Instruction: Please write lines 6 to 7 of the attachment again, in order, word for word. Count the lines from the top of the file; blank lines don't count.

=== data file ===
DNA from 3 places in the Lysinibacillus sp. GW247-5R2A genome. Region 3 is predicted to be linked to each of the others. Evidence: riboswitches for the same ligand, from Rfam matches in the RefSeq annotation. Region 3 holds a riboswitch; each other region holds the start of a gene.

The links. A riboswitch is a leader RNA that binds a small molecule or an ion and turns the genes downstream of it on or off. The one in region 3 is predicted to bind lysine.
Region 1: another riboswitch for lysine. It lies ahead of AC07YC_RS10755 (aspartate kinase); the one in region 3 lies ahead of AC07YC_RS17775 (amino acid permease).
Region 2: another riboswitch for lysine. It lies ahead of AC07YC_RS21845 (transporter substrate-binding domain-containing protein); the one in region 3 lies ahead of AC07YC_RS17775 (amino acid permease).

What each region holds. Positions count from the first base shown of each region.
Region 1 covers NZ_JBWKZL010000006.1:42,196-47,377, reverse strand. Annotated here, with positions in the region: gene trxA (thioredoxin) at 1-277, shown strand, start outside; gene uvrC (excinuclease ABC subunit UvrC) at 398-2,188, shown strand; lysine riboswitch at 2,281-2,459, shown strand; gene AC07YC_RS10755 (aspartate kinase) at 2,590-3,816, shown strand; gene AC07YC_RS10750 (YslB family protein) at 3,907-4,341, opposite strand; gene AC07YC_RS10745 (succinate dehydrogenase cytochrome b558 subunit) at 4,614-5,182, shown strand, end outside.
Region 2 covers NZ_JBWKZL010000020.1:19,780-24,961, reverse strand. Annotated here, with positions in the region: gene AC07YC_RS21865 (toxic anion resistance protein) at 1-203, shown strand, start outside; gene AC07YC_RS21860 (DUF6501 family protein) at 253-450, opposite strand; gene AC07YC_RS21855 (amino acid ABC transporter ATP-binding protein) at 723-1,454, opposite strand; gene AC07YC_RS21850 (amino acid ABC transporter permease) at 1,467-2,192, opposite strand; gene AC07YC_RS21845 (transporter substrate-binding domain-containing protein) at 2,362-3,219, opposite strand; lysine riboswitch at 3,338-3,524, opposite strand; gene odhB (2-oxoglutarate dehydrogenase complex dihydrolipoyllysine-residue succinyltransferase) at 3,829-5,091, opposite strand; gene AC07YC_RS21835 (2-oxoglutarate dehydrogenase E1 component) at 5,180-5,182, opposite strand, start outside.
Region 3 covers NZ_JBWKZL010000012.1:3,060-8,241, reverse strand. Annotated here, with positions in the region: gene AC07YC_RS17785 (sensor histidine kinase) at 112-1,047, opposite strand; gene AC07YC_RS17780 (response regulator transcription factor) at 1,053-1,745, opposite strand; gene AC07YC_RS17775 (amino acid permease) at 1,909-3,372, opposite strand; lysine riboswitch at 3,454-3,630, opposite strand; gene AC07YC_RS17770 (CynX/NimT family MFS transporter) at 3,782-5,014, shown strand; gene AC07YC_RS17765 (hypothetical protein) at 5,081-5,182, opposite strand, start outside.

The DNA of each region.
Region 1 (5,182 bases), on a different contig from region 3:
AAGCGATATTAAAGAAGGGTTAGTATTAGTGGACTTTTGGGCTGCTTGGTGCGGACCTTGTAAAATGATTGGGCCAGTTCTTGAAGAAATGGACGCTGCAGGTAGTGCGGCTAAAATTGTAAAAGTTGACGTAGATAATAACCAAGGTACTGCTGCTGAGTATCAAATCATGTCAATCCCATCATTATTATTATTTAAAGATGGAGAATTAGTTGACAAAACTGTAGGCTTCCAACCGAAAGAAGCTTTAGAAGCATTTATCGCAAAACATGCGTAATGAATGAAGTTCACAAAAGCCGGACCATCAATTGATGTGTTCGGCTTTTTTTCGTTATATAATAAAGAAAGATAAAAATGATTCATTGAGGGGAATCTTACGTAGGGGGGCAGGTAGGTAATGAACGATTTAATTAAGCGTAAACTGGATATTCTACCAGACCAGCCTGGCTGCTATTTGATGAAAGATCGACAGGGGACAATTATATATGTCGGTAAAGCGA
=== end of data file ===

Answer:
Region 1 covers NZ_JBWKZL010000006.1:42,196-47,377, reverse strand. Annotated here, with positions in the region: gene trxA (thioredoxin) at 1-277, shown strand, start outside; gene uvrC (excinuclease ABC subunit UvrC) at 398-2,188, shown strand; lysine riboswitch at 2,281-2,459, shown strand; gene AC07YC_RS10755 (aspartate kinase) at 2,590-3,816, shown strand; gene AC07YC_RS10750 (YslB family protein) at 3,907-4,341, opposite strand; gene AC07YC_RS10745 (succinate dehydrogenase cytochrome b558 subunit) at 4,614-5,182, shown strand, end outside.
Region 2 covers NZ_JBWKZL010000020.1:19,780-24,961, reverse strand. Annotated here, with positions in the region: gene AC07YC_RS21865 (toxic anion resistance protein) at 1-203, shown strand, start outside; gene AC07YC_RS21860 (DUF6501 family protein) at 253-450, opposite strand; gene AC07YC_RS21855 (amino acid ABC transporter ATP-binding protein) at 723-1,454, opposite strand; gene AC07YC_RS21850 (amino acid ABC transporter permease) at 1,467-2,192, opposite strand; gene AC07YC_RS21845 (transporter substrate-binding domain-containing protein) at 2,362-3,219, opposite strand; lysine riboswitch at 3,338-3,524, opposite strand; gene odhB (2-oxoglutarate dehydrogenase complex dihydrolipoyllysine-residue succinyltransferase) at 3,829-5,091, opposite strand; gene AC07YC_RS21835 (2-oxoglutarate dehydrogenase E1 component) at 5,180-5,182, opposite strand, start outside.